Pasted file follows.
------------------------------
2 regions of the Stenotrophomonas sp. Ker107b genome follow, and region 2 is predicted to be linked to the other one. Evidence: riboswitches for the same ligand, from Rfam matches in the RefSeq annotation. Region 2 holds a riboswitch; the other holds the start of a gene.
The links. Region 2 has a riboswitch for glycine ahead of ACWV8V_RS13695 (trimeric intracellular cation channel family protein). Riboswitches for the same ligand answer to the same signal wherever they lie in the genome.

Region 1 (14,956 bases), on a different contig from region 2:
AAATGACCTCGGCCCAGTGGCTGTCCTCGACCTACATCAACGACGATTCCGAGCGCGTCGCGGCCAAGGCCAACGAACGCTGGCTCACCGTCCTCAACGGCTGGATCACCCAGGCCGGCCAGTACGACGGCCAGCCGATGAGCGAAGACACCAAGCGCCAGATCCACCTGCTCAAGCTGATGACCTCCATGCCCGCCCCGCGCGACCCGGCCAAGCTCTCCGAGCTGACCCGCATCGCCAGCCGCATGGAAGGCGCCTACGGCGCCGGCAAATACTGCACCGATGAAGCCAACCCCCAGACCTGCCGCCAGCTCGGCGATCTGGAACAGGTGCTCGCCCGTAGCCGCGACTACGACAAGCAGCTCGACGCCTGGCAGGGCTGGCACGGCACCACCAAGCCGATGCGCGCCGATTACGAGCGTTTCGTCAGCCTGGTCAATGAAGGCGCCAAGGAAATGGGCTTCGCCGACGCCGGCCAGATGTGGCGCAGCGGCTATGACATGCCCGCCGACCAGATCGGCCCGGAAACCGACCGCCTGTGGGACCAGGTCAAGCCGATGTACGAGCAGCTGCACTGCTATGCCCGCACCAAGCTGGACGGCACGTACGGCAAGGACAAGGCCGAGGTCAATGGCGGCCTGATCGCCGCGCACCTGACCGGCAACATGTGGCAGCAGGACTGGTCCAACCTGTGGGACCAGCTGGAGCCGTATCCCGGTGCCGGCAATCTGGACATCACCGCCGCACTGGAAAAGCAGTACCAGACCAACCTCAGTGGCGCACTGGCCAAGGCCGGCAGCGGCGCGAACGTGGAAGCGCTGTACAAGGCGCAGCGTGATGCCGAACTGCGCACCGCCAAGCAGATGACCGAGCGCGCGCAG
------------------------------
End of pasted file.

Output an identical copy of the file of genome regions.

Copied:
2 regions of the Stenotrophomonas sp. Ker107b genome follow, and region 2 is predicted to be linked to the other one. Evidence: riboswitches for the same ligand, from Rfam matches in the RefSeq annotation. Region 2 holds a riboswitch; the other holds the start of a gene.
The links. Region 2 has a riboswitch for glycine ahead of ACWV8V_RS13695 (trimeric intracellular cation channel family protein). Riboswitches for the same ligand answer to the same signal wherever they lie in the genome.

Region 1 (14,956 bases), on a different contig from region 2:
AAATGACCTCGGCCCAGTGGCTGTCCTCGACCTACATCAACGACGATTCCGAGCGCGTCGCGGCCAAGGCCAACGAACGCTGGCTCACCGTCCTCAACGGCTGGATCACCCAGGCCGGCCAGTACGACGGCCAGCCGATGAGCGAAGACACCAAGCGCCAGATCCACCTGCTCAAGCTGATGACCTCCATGCCCGCCCCGCGCGACCCGGCCAAGCTCTCCGAGCTGACCCGCATCGCCAGCCGCATGGAAGGCGCCTACGGCGCCGGCAAATACTGCACCGATGAAGCCAACCCCCAGACCTGCCGCCAGCTCGGCGATCTGGAACAGGTGCTCGCCCGTAGCCGCGACTACGACAAGCAGCTCGACGCCTGGCAGGGCTGGCACGGCACCACCAAGCCGATGCGCGCCGATTACGAGCGTTTCGTCAGCCTGGTCAATGAAGGCGCCAAGGAAATGGGCTTCGCCGACGCCGGCCAGATGTGGCGCAGCGGCTATGACATGCCCGCCGACCAGATCGGCCCGGAAACCGACCGCCTGTGGGACCAGGTCAAGCCGATGTACGAGCAGCTGCACTGCTATGCCCGCACCAAGCTGGACGGCACGTACGGCAAGGACAAGGCCGAGGTCAATGGCGGCCTGATCGCCGCGCACCTGACCGGCAACATGTGGCAGCAGGACTGGTCCAACCTGTGGGACCAGCTGGAGCCGTATCCCGGTGCCGGCAATCTGGACATCACCGCCGCACTGGAAAAGCAGTACCAGACCAACCTCAGTGGCGCACTGGCCAAGGCCGGCAGCGGCGCGAACGTGGAAGCGCTGTACAAGGCGCAGCGTGATGCCGAACTGCGCACCGCCAAGCAGATGACCGAGCGCGCGCAG